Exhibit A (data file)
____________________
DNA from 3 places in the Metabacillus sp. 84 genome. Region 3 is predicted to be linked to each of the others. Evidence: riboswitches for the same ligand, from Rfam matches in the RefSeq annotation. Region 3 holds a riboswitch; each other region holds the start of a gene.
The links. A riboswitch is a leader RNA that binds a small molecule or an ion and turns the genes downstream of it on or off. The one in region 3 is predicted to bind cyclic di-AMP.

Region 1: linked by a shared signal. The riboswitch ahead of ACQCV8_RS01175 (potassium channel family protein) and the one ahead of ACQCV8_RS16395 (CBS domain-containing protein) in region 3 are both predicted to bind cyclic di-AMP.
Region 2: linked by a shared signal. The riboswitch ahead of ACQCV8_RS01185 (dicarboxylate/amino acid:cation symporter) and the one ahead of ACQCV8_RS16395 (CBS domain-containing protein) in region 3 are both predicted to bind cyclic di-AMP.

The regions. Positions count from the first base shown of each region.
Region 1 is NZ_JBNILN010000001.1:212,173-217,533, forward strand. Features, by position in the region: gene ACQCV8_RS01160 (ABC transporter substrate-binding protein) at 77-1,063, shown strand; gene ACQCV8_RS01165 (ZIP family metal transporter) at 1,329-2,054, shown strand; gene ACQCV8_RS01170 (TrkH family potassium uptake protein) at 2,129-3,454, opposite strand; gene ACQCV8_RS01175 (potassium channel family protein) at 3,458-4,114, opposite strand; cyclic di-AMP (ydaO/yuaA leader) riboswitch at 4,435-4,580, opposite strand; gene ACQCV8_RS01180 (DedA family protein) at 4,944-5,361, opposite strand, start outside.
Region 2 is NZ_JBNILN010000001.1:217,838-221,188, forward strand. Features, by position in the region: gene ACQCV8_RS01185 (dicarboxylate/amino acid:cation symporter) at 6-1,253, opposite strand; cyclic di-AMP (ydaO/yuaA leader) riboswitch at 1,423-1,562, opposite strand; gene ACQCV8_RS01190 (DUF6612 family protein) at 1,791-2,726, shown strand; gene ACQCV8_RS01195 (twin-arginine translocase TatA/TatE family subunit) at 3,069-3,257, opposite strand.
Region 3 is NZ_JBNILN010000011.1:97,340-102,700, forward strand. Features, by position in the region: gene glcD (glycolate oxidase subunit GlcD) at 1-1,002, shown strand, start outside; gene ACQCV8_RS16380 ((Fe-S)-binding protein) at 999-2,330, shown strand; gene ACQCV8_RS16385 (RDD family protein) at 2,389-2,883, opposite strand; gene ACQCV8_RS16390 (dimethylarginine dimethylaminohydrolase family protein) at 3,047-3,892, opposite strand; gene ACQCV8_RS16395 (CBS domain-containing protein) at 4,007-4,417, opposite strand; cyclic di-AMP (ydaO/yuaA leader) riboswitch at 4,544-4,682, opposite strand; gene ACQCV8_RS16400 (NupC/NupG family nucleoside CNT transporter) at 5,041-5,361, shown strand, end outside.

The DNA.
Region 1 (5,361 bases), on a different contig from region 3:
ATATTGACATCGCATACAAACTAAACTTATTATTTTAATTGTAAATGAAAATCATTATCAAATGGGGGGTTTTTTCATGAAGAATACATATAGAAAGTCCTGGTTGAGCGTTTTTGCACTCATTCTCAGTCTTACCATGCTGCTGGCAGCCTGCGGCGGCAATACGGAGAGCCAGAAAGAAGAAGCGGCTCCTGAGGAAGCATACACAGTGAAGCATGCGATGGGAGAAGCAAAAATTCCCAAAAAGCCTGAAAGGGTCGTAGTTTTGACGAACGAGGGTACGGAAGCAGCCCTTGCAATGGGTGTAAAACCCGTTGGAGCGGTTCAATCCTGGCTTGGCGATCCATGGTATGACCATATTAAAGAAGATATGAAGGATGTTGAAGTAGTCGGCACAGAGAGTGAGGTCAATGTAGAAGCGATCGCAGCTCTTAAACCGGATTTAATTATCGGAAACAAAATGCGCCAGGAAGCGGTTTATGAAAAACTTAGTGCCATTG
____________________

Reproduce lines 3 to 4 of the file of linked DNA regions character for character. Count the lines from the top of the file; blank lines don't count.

Region 1: linked by a shared signal. The riboswitch ahead of ACQCV8_RS01175 (potassium channel family protein) and the one ahead of ACQCV8_RS16395 (CBS domain-containing protein) in region 3 are both predicted to bind cyclic di-AMP.
Region 2: linked by a shared signal. The riboswitch ahead of ACQCV8_RS01185 (dicarboxylate/amino acid:cation symporter) and the one ahead of ACQCV8_RS16395 (CBS domain-containing protein) in region 3 are both predicted to bind cyclic di-AMP.